An institution’s innovative response to Covid-19

  • 18 May 2021

General Information & Background:

Harshita Mathur has 8+ years of experience in the resilience field, and is currently working in the higher education sector as a Business Analyst within the Middle East. The higher education institution she works for has an established Business Continuity Management System (BCMS) as well as a Crisis Management Team (CMT) and Incident Response Team (IRT), with defined roles and responsibilities in managing disruptions across the entity.  

Key business issue / need:

This past year was unprecedented, requiring all organizations globally to rely on their existing business continuity plans or prompt organizations to develop plans if not previously established, in response to COVID-19. Within the higher education sector, institutions have had to consider multiple variables in addition to the continuity of operational activities carried out by administrative staff. These include managing incoming and outgoing students (based on evolving travel regulations across multiple countries), maintaining health and safety across dormitories and common spaces as well as considerations for continuing research projects. The widespread impact of COVID-19 shook all organizations to their core and as it is natural for any disruption to an organization to raise awareness of the importance of business continuity by providing lessons learned, the response to this global pandemic involved another level of planning, coordination and continuous pivoting based on the evolving nature of this particular incident.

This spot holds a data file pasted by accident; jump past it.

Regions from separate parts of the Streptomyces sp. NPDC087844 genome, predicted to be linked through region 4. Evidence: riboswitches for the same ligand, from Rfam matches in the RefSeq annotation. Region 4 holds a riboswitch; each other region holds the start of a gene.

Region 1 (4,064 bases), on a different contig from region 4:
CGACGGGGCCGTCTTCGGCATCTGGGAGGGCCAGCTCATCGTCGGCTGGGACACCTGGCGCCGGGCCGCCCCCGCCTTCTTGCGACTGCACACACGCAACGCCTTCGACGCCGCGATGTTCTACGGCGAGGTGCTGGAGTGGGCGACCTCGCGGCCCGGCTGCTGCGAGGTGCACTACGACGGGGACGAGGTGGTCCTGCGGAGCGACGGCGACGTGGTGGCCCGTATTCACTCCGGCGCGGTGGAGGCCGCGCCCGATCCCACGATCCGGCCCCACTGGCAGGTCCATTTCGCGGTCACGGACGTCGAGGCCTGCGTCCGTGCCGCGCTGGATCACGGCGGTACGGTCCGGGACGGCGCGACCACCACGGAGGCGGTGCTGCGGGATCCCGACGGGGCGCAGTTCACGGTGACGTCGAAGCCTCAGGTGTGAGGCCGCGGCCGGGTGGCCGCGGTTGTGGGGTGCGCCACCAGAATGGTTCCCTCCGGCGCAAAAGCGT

The initial response across the higher education institution incorporated efficient decision making from the CMT in conjunction with effective actions taken by the IRT. In addition, the establishment of a Covid Response Team (CRT) was critical to advise students, staff, faculty and senior leadership on health-related matters pertaining to the COVID-19 virus, as well as work with health authorities to conduct testing and ensure effective contact tracing, as required. Health professionals and subject matter experts made up the CRT and all teams worked (and continue to work) tirelessly to ensure the safety of community members.

As we are over one year into the pandemic, a longer-term approach to business continuity has been required, bearing in mind institutional priorities and traditional disaster management.